Science Fiction & Fantasy



In the Cold, Dark Sea

We didn’t ask you to come, not here, not now. Not into the deep, where we didn’t want you. Nor into our other waters, where we didn’t want you either. But you came anyway, with your ships and your harpoons and your chanting tunes. And we watched you slaughter our kin and dim their songs, and still, we did nothing.

Until their blood ran red, in the cold, dark sea, and our anger ran true. And then, we did the unthinkable and showed ourselves to you.

You stare at us—at all of us—and if we were different creatures, we might preen and swim under your admiring gaze. But we’ve come armed for battle, even if you don’t know it yet, and the circles we swim around you are reconnaissance as much as they’re a beauty display. We watch you, all of you, and see the lust on your faces; the way that our breasts gather you to the railings of your ships and the curtains of our hair both hide and entice. The sun is warm on the harbor rocks, and we lay ourselves out before you like a feast that you’ll never be able to have.

We slip back into the water when the sun slips past the horizon, and we make our reports to the generals that wait down below. This many ships, that many men; all of the details of your life on the island that butchers our kin with greed and efficiency. Too many men, too many deaths; an entire generation of whales that will never sing with us again. We plan and we plot and we wait.

• • • •

We gird ourselves for war with darkened lashes and reddened lips; we braid our hair with seashells and pearls that will shimmer in the light of the full moon. The greatest of our generals, whose hair and skin has already turned pale blue with age, goes from group to group, making sure we understand the plan. We all know to wait for the bells before we begin.

We swim in the deeps, following the path laid for us by the general’s scouts, concealing our movements in the black water. You don’t know that we’re there—why should you—and we wait underneath your wooden ships. We wait under those instruments of death and torture, and we delay your deaths for a minute more.

And then, the bells ring out across the ocean, three sets of two, and we swim to you.

• • • •

Three ships crowded with men that clog and congest our part of the whale-road. Three ships which do not belong here. Three ships full of meat and malice, unsuspecting and ripe for vengeance.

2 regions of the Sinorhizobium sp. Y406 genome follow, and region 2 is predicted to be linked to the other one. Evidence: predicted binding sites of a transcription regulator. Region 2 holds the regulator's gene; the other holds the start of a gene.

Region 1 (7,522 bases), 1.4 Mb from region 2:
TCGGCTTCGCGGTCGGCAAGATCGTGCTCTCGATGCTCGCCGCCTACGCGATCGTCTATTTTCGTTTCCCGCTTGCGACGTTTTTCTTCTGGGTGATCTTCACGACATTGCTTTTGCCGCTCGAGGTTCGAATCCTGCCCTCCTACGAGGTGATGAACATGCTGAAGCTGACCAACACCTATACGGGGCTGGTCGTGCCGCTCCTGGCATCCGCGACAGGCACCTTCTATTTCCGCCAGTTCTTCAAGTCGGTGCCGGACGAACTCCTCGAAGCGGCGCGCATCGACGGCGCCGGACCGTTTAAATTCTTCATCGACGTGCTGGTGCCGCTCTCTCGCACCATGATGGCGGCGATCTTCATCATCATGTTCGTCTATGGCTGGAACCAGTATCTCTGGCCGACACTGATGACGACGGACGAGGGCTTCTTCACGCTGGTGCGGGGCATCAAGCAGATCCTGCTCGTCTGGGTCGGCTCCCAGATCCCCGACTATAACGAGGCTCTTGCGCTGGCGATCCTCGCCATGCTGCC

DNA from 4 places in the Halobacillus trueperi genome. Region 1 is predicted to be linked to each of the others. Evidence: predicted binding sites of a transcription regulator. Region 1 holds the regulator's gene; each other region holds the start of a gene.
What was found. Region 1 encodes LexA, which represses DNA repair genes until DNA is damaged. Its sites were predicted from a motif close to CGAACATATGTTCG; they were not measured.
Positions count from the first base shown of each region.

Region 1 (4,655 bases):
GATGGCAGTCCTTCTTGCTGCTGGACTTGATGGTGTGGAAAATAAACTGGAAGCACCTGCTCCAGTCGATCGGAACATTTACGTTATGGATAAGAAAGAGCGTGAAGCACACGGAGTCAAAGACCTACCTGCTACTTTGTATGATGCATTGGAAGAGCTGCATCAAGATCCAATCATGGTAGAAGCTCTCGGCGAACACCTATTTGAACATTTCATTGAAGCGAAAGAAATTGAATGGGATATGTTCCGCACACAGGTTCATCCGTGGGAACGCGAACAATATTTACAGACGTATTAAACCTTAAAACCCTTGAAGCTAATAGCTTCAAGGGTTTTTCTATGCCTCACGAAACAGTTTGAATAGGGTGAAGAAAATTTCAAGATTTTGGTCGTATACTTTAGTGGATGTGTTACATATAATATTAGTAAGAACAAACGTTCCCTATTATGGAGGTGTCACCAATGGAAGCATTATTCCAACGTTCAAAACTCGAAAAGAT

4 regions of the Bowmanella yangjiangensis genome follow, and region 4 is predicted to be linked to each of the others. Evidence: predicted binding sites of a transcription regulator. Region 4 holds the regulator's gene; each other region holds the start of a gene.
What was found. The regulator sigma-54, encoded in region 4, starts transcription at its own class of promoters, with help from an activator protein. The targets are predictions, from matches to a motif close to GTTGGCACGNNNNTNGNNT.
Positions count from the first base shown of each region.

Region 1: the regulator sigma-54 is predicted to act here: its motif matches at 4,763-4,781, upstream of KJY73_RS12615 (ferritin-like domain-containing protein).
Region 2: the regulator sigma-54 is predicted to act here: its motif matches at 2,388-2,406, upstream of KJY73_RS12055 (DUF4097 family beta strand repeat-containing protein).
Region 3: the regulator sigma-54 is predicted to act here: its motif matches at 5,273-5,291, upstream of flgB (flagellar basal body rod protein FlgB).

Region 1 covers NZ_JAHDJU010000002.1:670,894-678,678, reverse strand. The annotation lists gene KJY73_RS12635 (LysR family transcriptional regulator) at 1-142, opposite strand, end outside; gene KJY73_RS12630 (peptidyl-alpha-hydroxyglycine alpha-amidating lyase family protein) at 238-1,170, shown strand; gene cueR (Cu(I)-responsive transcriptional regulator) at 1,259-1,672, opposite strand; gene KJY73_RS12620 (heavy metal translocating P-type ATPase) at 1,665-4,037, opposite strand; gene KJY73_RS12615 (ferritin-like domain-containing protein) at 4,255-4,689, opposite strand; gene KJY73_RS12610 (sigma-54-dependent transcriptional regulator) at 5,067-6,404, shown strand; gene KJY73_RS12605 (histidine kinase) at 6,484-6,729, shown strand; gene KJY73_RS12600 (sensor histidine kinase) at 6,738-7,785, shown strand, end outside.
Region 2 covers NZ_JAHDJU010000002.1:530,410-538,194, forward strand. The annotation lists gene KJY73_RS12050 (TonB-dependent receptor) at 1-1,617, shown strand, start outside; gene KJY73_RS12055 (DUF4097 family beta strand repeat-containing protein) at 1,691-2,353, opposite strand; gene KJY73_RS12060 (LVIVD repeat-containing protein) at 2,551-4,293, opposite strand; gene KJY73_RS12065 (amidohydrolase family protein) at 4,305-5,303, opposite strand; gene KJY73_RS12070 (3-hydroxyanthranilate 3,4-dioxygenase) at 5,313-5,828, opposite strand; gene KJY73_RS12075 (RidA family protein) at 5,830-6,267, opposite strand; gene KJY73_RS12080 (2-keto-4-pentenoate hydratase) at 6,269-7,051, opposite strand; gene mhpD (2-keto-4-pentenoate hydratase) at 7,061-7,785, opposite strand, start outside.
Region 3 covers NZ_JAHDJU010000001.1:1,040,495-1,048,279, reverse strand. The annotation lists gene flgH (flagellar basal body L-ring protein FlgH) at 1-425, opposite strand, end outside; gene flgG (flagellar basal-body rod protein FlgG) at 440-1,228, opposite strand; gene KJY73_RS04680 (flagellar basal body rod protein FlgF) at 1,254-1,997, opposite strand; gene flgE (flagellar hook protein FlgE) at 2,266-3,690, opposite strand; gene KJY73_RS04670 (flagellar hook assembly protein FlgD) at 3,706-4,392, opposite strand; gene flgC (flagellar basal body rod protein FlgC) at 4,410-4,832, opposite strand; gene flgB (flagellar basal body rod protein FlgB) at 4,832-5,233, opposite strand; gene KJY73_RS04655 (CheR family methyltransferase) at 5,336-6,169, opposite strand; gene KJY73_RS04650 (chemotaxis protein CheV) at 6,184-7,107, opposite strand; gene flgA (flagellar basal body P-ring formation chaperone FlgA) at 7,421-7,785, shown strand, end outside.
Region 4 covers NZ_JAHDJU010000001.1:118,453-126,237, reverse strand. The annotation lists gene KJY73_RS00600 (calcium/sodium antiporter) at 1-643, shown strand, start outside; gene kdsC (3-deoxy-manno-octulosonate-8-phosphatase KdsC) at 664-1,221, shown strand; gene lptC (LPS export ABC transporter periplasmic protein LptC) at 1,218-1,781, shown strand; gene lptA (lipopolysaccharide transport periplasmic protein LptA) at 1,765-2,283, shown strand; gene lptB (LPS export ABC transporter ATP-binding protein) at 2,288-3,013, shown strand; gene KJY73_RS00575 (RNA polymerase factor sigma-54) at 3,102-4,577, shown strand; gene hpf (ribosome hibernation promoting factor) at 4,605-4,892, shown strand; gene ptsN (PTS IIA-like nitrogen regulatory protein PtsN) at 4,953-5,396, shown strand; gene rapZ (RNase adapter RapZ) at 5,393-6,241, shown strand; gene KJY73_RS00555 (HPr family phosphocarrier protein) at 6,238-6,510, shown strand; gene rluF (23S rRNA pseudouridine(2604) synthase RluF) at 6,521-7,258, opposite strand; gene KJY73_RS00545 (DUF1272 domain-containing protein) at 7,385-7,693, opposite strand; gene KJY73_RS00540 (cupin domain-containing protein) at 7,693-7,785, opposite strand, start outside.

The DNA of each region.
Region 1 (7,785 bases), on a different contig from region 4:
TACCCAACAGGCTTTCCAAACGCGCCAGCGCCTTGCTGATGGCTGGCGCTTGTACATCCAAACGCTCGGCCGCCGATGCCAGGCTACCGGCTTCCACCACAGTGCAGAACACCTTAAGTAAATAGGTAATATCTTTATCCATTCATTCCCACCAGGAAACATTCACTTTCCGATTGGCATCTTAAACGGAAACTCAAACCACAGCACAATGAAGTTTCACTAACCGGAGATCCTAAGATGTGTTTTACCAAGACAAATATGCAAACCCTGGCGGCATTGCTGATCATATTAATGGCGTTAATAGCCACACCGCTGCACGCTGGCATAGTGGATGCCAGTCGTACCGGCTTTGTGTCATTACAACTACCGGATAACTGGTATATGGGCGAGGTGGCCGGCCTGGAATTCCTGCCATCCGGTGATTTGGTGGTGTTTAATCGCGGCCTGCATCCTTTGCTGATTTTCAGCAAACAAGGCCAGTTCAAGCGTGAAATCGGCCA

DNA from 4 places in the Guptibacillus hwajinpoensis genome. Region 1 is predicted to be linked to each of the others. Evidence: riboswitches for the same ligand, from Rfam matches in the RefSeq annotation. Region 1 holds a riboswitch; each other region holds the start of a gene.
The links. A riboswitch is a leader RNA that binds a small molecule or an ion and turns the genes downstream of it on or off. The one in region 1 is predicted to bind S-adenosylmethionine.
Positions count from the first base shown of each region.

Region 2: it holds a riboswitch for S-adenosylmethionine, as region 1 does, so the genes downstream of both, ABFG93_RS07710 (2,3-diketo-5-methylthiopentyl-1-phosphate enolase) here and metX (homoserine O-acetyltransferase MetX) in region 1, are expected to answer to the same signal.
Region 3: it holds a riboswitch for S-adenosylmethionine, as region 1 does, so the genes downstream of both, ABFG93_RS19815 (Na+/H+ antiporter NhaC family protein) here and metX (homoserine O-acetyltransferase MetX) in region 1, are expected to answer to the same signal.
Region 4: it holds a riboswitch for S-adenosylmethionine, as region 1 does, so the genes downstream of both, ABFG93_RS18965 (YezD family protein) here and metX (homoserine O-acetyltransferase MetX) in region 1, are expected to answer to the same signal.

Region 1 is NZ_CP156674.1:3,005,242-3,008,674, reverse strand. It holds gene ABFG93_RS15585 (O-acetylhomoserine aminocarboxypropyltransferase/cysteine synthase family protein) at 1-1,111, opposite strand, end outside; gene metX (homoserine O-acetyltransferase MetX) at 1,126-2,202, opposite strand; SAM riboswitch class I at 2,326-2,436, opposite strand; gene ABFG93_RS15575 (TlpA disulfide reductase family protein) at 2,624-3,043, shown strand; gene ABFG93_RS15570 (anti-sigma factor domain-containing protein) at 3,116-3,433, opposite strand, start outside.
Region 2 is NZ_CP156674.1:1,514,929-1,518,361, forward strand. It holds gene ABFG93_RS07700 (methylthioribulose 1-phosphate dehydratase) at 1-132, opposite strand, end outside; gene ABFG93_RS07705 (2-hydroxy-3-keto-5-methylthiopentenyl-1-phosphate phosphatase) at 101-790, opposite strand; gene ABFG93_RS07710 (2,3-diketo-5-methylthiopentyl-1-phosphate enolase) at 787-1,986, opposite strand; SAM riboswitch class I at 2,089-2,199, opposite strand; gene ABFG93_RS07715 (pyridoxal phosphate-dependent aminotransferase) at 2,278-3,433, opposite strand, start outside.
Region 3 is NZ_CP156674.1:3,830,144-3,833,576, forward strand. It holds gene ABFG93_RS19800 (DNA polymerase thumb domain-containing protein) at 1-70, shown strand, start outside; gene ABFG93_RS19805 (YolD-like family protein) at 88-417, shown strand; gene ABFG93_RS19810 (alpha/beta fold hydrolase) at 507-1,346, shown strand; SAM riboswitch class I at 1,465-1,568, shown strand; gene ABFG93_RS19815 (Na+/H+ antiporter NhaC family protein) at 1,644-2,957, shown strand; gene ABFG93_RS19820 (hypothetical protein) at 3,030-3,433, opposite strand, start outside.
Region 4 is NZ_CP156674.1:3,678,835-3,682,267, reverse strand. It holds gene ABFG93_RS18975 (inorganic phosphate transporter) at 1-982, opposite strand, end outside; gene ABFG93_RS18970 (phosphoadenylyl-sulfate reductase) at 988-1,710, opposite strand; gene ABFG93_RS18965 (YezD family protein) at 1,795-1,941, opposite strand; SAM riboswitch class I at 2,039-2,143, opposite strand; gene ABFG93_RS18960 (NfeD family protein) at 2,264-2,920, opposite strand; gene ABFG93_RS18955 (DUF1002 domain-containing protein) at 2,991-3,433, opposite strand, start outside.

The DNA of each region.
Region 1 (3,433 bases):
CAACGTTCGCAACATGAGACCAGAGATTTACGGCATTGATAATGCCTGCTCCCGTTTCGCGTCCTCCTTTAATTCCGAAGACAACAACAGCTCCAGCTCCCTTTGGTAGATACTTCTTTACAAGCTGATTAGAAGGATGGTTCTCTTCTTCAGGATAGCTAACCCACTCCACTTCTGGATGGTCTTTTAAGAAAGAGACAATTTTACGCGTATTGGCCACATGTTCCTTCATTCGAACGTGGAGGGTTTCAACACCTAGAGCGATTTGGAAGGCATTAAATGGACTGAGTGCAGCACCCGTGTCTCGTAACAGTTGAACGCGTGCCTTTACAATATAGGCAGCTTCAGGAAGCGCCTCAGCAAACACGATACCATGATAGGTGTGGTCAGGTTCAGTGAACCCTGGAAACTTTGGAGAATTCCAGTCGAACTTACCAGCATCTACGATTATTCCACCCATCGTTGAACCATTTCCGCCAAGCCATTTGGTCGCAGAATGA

We surface around your ships, circling them in the dark, and we sing.

Quietly, at first—the sweet tunes, the haunting tunes, the ones designed to lure men from their beds. You stumble on deck, sleep-tossed from your hammocks, and stare at us with tired eyes.

We display ourselves for you—bared breasts, shining braids, and silvered scales. We cavort like dolphins and embarrass ourselves in the waves, and you stand there and cheer us on. We prance and we play, until we have your attention—all your attention.

And we sing, we sing, we sing.

Louder and louder, winding our sirens’ song through the lonely, lonely night, until you are all on deck, watching us with your desire-filled eyes. Until you start to push past each other in your haste, clambering and climbing over your companions, using their bodies as stepping-stones to reach the railings. Until you jump, and we welcome you with open arms into the ocean.

And you jump, you jump, you jump.

Man after man, you all jump, and now, our song changes. We sing for our kin, for ourselves, for everyone in the sea who you think to slaughter. We sing and you drown, to the songs that we sang with the whales and the songs that they should have sung.

And when we stop singing, you panic, and that is perhaps the sweetest thing of all. And then, you scream, when we smile at you, and you scream again, when we show you our teeth.

And we feast, we feast, we feast.

Jenny Rae Rappaport

Jenny Rae Rappaport. A middle-aged white woman, with dark purple hair and a plum-colored shirt, sitting outdoors at a table, resting her chin on her hand and smiling slightly

Jenny Rae Rappaport has been published in Lightspeed Magazine, Escape Pod, and Daily Science Fiction, among other magazines. She is a graduate of the Odyssey Writing Workshop, and holds a BA in Creative Writing from Carnegie Mellon University. In the past, she has worked as a literary agent, a marine sciences field guide, and spent a semester observing monkeys as an intern with the Pittsburgh Zoo. Jenny lives in New Jersey with her family, where she divides most of her time between writing and herding small children. She can be found online at and on Twitter at @jennyrae.